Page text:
against the State of Israel;
    4. Support for trying elected representatives,
    IDF soldiers, and government officials before
    international or foreign judicial instances, for
    activities carried out on duty;
    5. Calling for refusal to serve in the IDF or in
    the national service;
    6. Supporting a boycott of the State of Israel
    or of its citizens.
    (2) Sub-clause (a) will be followed by: “(a1)
    A restricted association shall not receive
    donations from a foreign state entity;”
    (3) In sub-clause (b1), “association” will be
    followed by “which is not a restricted
    2. Amendment to the Income Tax Order
    In the Income Tax Order (hereafter: the
    Order), in Clause 3,
    Amendment of Clause 3 Sub-clause (10) will be followed by:
    “(11) The income of a public institution,
    which is a donation from a foreign state
    entity, will be taxed at a rate of 45%; for this
    purpose, “foreign state entity” is as defined
    in clause 36A of the Associations Law 1980.
    (12) Despite what is stated in sub-clause
    (11), that clause shall not apply to donations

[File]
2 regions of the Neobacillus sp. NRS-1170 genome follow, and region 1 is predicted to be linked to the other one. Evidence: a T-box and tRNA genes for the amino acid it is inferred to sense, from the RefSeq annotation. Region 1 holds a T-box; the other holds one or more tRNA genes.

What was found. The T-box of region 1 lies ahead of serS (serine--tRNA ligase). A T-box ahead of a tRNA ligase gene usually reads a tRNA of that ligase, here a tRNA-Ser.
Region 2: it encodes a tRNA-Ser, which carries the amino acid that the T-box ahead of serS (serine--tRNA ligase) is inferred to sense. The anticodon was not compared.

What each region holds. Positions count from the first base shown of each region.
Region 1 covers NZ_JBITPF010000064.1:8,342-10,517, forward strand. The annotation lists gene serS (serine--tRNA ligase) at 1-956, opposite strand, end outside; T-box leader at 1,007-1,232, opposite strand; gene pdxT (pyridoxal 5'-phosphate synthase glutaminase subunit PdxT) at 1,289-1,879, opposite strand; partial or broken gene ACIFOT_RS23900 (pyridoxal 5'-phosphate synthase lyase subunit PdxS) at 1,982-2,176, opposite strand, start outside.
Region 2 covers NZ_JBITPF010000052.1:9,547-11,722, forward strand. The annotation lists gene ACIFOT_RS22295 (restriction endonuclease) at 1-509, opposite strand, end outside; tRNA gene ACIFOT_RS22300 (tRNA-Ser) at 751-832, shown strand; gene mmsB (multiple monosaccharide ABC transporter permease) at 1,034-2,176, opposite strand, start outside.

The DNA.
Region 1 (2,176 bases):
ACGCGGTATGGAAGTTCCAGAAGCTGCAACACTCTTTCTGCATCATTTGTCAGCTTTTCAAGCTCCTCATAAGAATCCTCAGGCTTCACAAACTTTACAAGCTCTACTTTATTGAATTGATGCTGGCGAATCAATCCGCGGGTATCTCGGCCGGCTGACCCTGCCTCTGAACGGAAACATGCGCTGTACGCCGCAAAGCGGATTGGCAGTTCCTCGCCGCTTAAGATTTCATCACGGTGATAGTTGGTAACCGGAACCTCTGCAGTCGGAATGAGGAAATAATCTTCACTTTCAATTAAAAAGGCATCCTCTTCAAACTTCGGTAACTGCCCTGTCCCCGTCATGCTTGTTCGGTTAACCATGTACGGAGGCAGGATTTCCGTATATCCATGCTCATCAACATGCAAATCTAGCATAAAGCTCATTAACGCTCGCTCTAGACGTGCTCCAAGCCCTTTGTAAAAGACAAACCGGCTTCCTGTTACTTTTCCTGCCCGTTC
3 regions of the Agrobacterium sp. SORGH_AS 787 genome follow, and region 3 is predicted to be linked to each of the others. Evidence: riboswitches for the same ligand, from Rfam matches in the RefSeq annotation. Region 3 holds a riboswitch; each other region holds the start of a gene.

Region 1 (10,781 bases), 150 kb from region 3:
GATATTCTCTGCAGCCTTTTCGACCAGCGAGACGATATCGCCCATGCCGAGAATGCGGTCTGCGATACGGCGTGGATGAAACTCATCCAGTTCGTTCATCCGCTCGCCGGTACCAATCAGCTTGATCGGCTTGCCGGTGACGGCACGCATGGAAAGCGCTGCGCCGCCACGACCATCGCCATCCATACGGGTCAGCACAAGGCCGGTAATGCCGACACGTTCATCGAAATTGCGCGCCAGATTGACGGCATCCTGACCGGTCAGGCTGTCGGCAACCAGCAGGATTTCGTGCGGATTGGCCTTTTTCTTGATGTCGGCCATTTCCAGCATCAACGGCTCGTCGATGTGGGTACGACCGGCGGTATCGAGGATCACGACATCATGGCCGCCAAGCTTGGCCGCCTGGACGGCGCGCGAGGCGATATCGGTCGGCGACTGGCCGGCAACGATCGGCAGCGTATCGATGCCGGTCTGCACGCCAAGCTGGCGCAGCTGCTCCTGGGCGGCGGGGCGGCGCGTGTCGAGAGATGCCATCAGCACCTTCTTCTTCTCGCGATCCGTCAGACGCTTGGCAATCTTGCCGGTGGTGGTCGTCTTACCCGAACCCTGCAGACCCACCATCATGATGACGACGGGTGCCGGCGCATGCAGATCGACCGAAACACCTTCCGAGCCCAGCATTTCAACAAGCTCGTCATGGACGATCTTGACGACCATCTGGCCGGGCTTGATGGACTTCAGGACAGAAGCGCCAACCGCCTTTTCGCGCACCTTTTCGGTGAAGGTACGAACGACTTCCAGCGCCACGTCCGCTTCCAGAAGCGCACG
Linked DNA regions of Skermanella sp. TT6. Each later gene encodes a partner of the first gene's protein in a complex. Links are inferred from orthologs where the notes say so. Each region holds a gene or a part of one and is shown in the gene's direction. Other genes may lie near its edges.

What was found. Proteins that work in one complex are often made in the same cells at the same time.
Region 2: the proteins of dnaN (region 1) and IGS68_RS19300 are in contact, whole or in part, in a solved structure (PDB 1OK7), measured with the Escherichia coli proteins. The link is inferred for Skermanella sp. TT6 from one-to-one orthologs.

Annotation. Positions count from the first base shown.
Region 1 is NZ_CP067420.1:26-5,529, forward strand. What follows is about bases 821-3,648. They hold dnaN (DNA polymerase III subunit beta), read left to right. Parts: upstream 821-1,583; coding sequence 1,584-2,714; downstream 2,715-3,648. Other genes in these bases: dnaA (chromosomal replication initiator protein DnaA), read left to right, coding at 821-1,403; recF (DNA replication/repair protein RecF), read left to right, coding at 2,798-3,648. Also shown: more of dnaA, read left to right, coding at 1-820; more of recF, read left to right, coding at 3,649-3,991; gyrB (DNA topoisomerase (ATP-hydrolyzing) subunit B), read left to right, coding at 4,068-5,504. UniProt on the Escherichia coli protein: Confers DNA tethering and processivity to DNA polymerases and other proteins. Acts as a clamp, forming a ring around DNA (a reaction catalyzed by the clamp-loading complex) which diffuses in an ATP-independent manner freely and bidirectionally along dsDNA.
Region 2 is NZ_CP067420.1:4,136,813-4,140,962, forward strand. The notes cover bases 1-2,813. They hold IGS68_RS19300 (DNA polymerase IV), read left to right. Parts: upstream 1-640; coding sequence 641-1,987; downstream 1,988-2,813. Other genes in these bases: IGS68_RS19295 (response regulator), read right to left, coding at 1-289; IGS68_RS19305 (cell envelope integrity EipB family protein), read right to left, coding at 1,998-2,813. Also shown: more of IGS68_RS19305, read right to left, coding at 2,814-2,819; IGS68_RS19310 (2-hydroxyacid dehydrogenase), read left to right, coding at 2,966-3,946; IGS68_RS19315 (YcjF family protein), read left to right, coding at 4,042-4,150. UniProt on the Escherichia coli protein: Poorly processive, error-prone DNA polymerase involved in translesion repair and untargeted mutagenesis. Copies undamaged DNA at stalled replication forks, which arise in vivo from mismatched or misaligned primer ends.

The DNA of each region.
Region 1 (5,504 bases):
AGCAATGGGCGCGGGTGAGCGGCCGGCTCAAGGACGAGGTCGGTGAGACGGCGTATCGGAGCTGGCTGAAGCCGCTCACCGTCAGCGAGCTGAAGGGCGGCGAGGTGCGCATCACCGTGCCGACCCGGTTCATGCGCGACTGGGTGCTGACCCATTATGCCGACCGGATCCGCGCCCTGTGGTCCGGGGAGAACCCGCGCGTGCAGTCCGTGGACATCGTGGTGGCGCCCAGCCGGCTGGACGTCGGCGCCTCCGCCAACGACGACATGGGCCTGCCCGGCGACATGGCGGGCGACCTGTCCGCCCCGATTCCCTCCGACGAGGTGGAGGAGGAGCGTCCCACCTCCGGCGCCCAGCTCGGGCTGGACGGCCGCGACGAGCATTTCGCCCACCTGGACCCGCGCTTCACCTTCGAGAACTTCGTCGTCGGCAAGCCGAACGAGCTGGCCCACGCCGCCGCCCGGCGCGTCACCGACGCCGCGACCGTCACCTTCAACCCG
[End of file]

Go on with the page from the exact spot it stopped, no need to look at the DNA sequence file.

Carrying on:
to a public institution that is also budgeted
    by the State of Israel.
    (13) If the public institution is not budgeted
    by the State of Israel, as described in clause
    (12) above, and was not budgeted during
    the last three years, the institution shall be
    allowed to file a request to the Minister of
    Finance, with the approval of the Knesset
    Finance Committee, for an exemption from
    the 45% tax rate, as stated in clause (11).”
    3. Amendment of Clause 9
    In Clause 9(2) of the Order, in subparagraph
    (a), the words “a group of people who
    control the operator of the business,” shall
    be followed by “except for an income that is
    a donation from a foreign entity as stated in
    Clause 3”.”
    Explanatory Notes
    In Israel, there are many organizations whose purpose is to defame the State of Israel in the eyes of
    the world and to encourage the persecution of IDF officers and soldiers, while harming their
    reputation. These organizations, which often refer to themselves as “human rights organizations,”
    receive funding from states and other obscure sources, whose sole purpose is to cause harm and to
    alter Israel’s political discourse from within.
    As part of the activities of these organizations, we can note their major contribution to the findings
    of the Goldstone Report, participating in the filing of indictments against Israeli army officers and
    senior officials and around the world, attempting to brand IDF soldiers as war criminals,